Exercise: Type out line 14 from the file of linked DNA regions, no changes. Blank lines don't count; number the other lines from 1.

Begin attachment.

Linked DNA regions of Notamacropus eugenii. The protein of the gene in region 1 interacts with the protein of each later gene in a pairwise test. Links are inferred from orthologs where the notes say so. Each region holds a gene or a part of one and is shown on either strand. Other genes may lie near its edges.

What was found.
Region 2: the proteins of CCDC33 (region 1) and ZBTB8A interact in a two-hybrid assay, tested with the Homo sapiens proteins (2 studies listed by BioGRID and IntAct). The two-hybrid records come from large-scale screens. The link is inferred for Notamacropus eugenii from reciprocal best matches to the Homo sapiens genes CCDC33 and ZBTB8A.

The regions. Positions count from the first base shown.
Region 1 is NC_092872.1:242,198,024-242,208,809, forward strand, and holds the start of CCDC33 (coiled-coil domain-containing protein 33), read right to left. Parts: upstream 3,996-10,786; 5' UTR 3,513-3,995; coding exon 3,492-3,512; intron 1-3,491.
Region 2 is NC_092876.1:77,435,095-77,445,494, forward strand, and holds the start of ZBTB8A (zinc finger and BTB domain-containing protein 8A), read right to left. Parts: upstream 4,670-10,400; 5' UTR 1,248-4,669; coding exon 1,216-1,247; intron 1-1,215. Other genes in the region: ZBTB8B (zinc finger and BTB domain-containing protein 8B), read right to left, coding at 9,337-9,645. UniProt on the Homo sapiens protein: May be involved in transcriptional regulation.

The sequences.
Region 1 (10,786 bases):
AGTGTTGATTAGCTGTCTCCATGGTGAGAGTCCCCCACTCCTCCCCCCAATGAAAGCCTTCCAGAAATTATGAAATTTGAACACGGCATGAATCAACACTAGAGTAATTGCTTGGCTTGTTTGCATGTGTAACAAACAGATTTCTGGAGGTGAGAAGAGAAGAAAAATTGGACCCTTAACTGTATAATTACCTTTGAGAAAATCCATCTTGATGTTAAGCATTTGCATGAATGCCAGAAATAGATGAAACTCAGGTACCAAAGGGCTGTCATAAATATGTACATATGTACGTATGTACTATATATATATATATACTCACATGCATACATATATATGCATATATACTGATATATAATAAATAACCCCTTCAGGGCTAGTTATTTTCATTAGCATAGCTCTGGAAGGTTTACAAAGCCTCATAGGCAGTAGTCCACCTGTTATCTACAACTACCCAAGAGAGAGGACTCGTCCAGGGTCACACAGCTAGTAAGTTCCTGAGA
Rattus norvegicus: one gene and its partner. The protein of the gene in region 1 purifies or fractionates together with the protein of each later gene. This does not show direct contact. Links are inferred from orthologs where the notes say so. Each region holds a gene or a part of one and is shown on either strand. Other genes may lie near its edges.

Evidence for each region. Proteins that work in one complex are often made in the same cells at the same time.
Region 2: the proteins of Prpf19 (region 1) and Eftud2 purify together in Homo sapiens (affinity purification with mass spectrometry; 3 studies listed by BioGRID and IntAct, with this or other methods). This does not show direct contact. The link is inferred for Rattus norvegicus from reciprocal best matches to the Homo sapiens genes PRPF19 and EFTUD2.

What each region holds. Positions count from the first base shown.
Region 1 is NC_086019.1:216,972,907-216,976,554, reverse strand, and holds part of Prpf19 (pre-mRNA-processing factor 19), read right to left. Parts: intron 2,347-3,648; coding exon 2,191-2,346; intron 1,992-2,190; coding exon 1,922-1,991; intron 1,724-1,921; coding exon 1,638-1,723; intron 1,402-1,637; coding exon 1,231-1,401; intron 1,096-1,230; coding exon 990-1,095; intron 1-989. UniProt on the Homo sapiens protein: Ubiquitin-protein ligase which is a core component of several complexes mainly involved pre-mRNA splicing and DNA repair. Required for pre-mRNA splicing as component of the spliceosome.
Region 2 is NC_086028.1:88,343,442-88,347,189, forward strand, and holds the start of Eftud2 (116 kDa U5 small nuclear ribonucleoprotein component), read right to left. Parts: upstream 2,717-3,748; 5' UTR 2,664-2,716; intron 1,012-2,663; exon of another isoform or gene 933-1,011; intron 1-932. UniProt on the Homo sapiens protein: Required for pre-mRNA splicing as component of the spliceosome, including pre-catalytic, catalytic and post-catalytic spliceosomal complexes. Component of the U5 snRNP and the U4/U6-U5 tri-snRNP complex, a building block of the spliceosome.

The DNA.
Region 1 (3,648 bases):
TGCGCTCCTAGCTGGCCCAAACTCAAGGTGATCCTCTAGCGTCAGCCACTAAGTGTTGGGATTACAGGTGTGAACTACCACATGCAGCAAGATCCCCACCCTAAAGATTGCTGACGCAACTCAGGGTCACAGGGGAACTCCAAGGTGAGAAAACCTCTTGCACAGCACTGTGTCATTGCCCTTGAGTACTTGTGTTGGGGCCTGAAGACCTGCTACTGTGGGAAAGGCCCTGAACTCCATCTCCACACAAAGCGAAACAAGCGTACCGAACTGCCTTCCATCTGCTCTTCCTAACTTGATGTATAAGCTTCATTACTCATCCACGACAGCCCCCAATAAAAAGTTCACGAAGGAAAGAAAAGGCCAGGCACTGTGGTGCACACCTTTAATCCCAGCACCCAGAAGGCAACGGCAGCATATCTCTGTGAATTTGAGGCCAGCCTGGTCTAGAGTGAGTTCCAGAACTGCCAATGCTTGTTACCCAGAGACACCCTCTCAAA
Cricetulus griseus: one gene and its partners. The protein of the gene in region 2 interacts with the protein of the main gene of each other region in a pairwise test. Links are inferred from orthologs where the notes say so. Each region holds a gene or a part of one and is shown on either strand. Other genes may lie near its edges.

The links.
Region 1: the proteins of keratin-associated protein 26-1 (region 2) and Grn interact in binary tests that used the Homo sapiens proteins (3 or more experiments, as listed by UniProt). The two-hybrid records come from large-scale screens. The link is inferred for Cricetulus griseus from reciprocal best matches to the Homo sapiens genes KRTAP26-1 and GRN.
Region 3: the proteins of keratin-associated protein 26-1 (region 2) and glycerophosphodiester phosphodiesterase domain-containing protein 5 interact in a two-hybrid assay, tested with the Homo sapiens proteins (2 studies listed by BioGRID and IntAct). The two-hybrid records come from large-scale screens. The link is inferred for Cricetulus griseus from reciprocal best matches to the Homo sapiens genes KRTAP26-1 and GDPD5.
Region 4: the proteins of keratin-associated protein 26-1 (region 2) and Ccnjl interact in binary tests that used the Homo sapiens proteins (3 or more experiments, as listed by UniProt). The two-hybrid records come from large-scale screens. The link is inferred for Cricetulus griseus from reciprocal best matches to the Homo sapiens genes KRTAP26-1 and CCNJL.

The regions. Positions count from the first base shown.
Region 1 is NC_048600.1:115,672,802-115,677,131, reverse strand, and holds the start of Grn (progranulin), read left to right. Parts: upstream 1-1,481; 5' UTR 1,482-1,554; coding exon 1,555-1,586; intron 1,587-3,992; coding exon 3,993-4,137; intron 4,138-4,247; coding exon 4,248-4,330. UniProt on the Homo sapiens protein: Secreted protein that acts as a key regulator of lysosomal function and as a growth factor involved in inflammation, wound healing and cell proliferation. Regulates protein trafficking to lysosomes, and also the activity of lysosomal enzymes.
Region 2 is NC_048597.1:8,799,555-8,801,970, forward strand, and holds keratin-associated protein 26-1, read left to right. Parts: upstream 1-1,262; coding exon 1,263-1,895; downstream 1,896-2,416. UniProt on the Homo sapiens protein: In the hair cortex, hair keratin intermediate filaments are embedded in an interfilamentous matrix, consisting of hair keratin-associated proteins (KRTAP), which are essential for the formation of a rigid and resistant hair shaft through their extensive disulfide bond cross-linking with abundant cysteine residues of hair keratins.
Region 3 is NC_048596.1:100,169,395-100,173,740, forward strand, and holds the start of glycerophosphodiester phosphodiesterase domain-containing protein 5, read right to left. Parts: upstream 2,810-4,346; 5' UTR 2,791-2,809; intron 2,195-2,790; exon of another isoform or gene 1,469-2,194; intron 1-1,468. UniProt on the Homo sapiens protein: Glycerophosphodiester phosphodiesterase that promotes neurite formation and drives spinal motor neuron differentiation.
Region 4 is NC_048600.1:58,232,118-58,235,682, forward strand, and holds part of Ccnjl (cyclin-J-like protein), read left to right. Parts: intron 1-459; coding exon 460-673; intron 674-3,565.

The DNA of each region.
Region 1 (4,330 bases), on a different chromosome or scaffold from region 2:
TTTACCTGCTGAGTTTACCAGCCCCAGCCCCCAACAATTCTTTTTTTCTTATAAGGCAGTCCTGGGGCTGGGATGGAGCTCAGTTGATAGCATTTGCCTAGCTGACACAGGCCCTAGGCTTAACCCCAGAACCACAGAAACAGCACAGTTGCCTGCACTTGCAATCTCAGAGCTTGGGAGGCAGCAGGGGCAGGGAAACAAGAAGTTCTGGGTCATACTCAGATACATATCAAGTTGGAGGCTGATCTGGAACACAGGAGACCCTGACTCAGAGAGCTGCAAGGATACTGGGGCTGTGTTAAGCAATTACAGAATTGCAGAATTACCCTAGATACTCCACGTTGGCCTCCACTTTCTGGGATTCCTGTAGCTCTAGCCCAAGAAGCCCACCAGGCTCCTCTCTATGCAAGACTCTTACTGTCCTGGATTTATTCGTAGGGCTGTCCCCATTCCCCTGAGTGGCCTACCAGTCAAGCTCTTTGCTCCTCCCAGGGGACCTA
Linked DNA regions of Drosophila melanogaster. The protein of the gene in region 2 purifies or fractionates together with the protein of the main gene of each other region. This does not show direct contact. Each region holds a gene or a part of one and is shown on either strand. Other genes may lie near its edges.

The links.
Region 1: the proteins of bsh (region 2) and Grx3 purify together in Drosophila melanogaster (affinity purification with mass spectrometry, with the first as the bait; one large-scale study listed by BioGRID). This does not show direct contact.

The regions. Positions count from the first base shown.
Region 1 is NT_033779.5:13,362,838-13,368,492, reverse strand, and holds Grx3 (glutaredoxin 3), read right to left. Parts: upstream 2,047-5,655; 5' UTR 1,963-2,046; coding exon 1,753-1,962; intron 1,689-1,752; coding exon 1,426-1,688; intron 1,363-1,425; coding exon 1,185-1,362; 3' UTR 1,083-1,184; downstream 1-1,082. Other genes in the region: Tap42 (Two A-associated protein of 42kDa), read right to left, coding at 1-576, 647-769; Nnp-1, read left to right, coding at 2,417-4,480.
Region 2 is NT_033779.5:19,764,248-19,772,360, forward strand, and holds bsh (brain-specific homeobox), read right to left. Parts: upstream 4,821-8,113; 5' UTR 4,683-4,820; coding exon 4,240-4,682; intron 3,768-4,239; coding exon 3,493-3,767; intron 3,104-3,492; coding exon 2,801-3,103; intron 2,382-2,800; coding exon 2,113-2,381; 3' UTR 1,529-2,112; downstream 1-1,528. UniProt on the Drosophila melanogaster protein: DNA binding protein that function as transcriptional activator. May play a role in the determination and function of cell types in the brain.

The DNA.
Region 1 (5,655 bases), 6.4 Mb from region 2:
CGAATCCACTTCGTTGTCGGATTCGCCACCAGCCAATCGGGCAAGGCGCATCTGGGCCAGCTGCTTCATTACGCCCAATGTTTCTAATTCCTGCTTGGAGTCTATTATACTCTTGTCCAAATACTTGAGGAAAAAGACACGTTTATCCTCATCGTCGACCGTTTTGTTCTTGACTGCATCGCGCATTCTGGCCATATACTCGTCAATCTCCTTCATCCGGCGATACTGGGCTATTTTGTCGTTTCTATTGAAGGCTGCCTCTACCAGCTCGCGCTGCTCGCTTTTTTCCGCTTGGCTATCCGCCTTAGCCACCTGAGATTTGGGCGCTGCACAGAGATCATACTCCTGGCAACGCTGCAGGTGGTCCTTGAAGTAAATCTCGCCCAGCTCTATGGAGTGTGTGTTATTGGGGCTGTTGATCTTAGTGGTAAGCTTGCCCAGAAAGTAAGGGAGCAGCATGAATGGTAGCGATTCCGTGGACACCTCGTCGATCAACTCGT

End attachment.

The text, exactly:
Region 1 is NC_086019.1:216,972,907-216,976,554, reverse strand, and holds part of Prpf19 (pre-mRNA-processing factor 19), read right to left. Parts: intron 2,347-3,648; coding exon 2,191-2,346; intron 1,992-2,190; coding exon 1,922-1,991; intron 1,724-1,921; coding exon 1,638-1,723; intron 1,402-1,637; coding exon 1,231-1,401; intron 1,096-1,230; coding exon 990-1,095; intron 1-989. UniProt on the Homo sapiens protein: Ubiquitin-protein ligase which is a core component of several complexes mainly involved pre-mRNA splicing and DNA repair. Required for pre-mRNA splicing as component of the spliceosome.